You can use your hard money lender for this as well, however, they really like to see you have skin in the game. And remember you are paying a higher interest rate with a hard money lender so if you can find another form of lending or credit at a lower interest rate, that would be better.
You can use a collective effort of credit cards if you have a large enough credit limit and your interest rates are reasonable. You can do a mix of savings and credit cards. Or a small loan and credit cards. As long as you are able to comfortably pay the carrying costs on the line(s) of credit each month during the flip, this is a great option!
If you own a home or have any assets you can use to your advantage, see what you can do to leverage them! A HELOC (home equity line of credit) is a great option. A HELOC is where you receive a line of credit for 80% of the equity minus what you owe with a very low interest rate (usually 2-4%). For example, if your home is now worth 500k you take 80% of that, which is 400k, and subtract what you still owe on the home (say 330k), which equals 70k in a line of credit. Your carrying costs each month for 70k would only be $116! ((70k x 2%))/12months = $116. It is technically a lien on your home, and you cannot sell your home until the HELOC is paid off, so keep that in mind.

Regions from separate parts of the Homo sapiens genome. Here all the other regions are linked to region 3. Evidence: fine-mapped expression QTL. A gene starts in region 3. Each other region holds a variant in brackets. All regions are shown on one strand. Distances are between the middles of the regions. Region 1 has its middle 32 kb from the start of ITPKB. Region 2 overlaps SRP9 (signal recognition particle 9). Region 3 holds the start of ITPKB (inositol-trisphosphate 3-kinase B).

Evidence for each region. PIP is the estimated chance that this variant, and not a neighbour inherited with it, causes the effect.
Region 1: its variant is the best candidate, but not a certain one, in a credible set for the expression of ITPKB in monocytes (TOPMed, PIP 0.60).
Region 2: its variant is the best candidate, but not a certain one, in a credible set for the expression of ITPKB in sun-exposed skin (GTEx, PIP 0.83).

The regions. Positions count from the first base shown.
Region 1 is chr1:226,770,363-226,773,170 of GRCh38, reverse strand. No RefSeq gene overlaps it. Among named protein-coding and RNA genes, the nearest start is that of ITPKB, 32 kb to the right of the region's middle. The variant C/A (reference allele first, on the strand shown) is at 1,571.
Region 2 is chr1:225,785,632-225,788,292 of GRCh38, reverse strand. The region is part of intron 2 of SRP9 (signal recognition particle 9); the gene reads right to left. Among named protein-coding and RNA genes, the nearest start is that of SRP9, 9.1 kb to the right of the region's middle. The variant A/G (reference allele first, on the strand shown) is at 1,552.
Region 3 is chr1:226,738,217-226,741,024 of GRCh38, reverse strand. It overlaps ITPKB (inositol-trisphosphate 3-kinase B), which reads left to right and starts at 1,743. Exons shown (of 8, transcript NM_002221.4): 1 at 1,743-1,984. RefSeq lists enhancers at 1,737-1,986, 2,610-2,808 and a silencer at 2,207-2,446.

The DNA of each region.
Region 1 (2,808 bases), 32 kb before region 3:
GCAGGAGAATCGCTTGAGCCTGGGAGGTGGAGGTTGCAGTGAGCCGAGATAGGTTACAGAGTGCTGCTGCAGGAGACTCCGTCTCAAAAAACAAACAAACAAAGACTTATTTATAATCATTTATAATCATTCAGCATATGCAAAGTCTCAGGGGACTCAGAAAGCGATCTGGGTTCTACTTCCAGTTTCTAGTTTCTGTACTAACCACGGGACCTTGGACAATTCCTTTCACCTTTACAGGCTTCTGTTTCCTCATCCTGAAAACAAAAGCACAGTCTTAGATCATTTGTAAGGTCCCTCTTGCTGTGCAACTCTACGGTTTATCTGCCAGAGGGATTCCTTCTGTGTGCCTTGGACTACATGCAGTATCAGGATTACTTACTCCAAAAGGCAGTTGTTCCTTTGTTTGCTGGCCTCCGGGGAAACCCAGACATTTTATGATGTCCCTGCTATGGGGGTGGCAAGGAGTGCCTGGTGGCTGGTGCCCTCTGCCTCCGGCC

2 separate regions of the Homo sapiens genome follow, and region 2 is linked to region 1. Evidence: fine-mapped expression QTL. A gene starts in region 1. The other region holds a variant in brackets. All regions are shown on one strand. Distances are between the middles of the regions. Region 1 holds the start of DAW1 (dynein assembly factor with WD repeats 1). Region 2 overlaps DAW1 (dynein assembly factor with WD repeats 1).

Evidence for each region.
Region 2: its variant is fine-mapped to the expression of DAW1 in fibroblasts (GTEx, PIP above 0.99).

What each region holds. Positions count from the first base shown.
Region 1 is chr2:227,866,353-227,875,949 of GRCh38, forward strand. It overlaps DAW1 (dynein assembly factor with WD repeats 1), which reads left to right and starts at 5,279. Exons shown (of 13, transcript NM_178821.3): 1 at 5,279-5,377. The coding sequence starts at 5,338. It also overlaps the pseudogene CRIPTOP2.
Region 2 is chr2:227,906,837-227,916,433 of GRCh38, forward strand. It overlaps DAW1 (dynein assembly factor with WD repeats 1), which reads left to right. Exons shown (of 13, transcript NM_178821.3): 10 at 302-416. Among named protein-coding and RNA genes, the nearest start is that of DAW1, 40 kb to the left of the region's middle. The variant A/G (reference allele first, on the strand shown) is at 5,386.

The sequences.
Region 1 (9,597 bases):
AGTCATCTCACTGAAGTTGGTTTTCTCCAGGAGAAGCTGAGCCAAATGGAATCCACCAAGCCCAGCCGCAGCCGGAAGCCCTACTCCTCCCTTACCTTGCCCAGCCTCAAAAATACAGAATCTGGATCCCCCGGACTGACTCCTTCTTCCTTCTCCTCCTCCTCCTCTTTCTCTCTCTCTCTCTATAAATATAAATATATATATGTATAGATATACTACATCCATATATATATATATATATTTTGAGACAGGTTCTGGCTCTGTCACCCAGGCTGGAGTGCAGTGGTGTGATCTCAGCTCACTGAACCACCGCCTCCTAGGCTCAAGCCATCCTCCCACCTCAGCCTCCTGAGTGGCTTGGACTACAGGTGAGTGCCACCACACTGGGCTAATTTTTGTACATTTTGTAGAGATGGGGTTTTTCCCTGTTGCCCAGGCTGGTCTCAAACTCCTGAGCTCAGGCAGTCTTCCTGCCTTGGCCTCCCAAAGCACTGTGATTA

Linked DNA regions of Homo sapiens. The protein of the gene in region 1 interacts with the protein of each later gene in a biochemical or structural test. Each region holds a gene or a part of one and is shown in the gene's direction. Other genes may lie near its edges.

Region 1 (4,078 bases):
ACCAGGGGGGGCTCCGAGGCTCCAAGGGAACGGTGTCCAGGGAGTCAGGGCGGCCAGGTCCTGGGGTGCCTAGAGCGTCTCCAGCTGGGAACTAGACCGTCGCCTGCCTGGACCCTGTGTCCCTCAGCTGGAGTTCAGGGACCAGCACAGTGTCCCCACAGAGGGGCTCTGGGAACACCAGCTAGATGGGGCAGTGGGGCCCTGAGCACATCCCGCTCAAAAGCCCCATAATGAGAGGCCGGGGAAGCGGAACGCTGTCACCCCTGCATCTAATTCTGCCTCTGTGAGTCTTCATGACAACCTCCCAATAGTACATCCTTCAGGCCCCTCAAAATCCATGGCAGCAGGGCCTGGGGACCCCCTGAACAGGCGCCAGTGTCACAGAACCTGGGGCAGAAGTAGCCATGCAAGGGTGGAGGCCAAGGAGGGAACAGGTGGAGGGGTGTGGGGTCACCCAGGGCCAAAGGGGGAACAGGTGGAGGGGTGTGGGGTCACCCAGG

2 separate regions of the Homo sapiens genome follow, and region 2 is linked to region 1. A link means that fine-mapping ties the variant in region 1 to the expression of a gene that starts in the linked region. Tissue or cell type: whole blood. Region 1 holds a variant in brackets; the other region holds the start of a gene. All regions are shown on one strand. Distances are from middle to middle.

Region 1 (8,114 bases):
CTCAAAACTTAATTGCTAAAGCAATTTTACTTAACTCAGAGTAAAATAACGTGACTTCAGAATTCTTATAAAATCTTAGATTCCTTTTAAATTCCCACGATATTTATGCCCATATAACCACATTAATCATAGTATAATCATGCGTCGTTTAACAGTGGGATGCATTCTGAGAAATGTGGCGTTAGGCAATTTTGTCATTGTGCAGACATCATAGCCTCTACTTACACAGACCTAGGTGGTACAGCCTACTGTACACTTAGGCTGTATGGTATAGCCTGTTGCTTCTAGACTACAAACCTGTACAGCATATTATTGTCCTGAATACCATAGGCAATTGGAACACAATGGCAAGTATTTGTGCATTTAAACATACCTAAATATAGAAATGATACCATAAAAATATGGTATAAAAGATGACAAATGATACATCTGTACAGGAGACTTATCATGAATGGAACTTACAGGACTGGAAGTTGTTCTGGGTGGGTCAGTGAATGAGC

Another option is a cashout refinance on your home. This is where you refinance your home and receive cash for 80% of the current value of your home minus what you still owe on your home. This is the same as a HELOC except you receive cash with no strings attached and you will have to pay closings costs. I can elaborate on both of these in a future blog! Lots more to talk about but that's the gist haha!
And there you have it, my friends!
I hope these 3 collective blog posts have made flipping houses seem less mysterious and feel more achievable! I hope I was able to tackle a lot of your questions and show you how you can get all your ducks in line to flip a house. If you have any lingering questions, reach out over Facebook, Instagram, or comment on these blog posts. We love interacting with you all and talking about anything and everything real estate - it's our passion! Happy Flipping!